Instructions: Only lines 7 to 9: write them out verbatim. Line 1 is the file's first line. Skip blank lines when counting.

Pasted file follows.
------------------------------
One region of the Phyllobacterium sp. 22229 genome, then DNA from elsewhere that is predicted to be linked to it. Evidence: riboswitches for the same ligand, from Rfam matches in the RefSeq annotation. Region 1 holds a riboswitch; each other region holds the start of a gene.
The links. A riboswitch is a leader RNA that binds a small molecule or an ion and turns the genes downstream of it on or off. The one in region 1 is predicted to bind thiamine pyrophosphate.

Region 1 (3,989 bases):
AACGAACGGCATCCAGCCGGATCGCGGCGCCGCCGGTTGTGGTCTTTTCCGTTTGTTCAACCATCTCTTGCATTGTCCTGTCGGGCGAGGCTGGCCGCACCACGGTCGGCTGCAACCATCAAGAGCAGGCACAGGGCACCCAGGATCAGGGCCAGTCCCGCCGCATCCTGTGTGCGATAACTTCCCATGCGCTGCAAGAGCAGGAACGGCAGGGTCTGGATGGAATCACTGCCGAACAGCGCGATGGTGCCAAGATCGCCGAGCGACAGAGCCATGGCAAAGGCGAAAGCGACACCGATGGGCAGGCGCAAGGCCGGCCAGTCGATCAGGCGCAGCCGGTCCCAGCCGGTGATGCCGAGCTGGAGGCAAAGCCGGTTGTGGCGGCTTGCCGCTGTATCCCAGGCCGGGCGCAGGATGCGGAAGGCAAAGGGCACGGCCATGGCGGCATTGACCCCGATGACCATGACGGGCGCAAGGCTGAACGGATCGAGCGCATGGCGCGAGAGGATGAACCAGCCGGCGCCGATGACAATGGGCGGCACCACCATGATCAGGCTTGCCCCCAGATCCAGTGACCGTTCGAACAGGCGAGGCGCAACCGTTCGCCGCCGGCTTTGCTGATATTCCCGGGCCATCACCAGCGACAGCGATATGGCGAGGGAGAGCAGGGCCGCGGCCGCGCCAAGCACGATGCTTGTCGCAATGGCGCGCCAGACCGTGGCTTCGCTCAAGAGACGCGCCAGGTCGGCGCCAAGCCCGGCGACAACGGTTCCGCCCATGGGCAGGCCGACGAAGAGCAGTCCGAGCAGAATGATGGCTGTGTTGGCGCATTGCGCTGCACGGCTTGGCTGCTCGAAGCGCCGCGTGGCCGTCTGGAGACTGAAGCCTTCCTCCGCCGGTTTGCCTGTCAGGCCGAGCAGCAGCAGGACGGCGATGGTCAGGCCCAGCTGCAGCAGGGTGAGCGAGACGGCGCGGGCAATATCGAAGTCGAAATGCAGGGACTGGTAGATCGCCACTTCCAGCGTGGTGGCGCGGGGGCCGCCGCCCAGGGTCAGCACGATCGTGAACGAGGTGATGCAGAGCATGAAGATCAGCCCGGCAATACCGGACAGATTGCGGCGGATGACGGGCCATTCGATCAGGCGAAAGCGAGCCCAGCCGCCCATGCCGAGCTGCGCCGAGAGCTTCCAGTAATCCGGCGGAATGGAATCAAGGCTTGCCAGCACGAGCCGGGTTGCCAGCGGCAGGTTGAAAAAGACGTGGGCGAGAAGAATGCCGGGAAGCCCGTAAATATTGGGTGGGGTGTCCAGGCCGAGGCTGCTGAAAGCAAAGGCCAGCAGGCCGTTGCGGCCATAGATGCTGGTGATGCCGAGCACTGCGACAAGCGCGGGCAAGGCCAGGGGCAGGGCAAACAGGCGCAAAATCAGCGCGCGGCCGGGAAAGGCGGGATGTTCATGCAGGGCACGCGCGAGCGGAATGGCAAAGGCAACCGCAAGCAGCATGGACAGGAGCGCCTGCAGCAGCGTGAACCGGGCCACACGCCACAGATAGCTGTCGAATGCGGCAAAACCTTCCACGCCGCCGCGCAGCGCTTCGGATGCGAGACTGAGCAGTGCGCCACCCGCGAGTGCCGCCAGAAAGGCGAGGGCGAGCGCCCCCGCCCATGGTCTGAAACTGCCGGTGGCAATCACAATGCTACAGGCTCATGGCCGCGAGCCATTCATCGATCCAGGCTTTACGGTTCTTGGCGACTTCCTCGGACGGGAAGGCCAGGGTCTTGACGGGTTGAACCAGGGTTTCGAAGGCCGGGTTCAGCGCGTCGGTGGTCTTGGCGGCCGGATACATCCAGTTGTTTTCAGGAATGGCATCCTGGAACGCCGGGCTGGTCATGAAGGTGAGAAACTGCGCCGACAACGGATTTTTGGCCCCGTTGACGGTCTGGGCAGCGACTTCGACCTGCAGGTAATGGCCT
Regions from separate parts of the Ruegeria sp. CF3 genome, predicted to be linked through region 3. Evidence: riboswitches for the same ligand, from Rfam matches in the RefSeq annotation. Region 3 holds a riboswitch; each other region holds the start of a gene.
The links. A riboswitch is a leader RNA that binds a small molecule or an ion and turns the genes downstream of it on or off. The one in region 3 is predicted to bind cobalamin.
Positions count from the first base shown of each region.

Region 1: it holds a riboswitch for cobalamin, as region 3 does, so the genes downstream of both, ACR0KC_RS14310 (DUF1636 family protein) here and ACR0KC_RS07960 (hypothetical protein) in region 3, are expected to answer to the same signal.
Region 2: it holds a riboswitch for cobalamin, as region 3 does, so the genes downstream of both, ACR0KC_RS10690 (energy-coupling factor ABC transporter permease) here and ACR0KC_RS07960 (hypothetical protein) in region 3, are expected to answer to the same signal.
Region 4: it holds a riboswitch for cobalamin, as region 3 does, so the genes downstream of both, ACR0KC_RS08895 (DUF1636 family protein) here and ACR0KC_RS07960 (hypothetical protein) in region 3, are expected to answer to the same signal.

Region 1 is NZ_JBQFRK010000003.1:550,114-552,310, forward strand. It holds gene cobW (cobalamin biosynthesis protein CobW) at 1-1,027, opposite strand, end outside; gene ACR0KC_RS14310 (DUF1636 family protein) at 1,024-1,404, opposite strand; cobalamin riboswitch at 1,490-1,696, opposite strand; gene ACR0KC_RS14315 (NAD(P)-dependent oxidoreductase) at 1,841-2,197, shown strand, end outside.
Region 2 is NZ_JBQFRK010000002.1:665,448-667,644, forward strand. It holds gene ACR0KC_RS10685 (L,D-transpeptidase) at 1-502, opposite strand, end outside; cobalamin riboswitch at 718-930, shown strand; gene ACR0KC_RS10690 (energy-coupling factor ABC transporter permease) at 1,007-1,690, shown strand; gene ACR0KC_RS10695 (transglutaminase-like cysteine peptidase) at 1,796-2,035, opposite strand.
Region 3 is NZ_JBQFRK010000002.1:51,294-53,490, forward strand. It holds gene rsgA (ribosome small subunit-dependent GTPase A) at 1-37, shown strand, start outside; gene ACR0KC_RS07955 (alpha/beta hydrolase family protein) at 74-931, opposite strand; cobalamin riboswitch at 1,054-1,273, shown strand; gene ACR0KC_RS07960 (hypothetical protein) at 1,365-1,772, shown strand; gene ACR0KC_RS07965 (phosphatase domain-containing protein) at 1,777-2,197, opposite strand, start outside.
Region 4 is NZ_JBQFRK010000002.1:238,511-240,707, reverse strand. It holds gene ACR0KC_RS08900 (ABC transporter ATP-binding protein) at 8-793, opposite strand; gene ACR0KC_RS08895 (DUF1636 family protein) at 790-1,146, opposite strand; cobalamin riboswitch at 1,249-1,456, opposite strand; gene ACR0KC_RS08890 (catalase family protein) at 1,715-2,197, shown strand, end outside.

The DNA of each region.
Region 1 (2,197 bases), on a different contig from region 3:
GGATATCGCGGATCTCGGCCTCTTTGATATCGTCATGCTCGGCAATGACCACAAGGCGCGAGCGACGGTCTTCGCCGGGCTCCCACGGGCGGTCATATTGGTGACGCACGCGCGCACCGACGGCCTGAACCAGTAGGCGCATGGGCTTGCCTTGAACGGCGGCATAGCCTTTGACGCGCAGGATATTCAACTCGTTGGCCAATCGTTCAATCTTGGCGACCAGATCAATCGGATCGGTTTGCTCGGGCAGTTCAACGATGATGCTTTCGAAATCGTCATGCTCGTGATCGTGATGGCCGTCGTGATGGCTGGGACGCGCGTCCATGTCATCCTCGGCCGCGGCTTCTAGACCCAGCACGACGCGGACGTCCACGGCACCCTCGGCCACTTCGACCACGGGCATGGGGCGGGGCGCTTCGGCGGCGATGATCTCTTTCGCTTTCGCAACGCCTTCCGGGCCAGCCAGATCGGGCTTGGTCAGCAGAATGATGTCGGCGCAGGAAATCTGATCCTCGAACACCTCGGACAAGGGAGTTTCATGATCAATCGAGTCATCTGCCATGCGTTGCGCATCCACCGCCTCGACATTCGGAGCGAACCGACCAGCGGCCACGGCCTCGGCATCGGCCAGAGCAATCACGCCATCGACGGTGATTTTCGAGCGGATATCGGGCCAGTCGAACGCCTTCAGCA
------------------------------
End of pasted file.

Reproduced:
Positions count from the first base shown of each region.

Region 1: it holds a riboswitch for cobalamin, as region 3 does, so the genes downstream of both, ACR0KC_RS14310 (DUF1636 family protein) here and ACR0KC_RS07960 (hypothetical protein) in region 3, are expected to answer to the same signal.
Region 2: it holds a riboswitch for cobalamin, as region 3 does, so the genes downstream of both, ACR0KC_RS10690 (energy-coupling factor ABC transporter permease) here and ACR0KC_RS07960 (hypothetical protein) in region 3, are expected to answer to the same signal.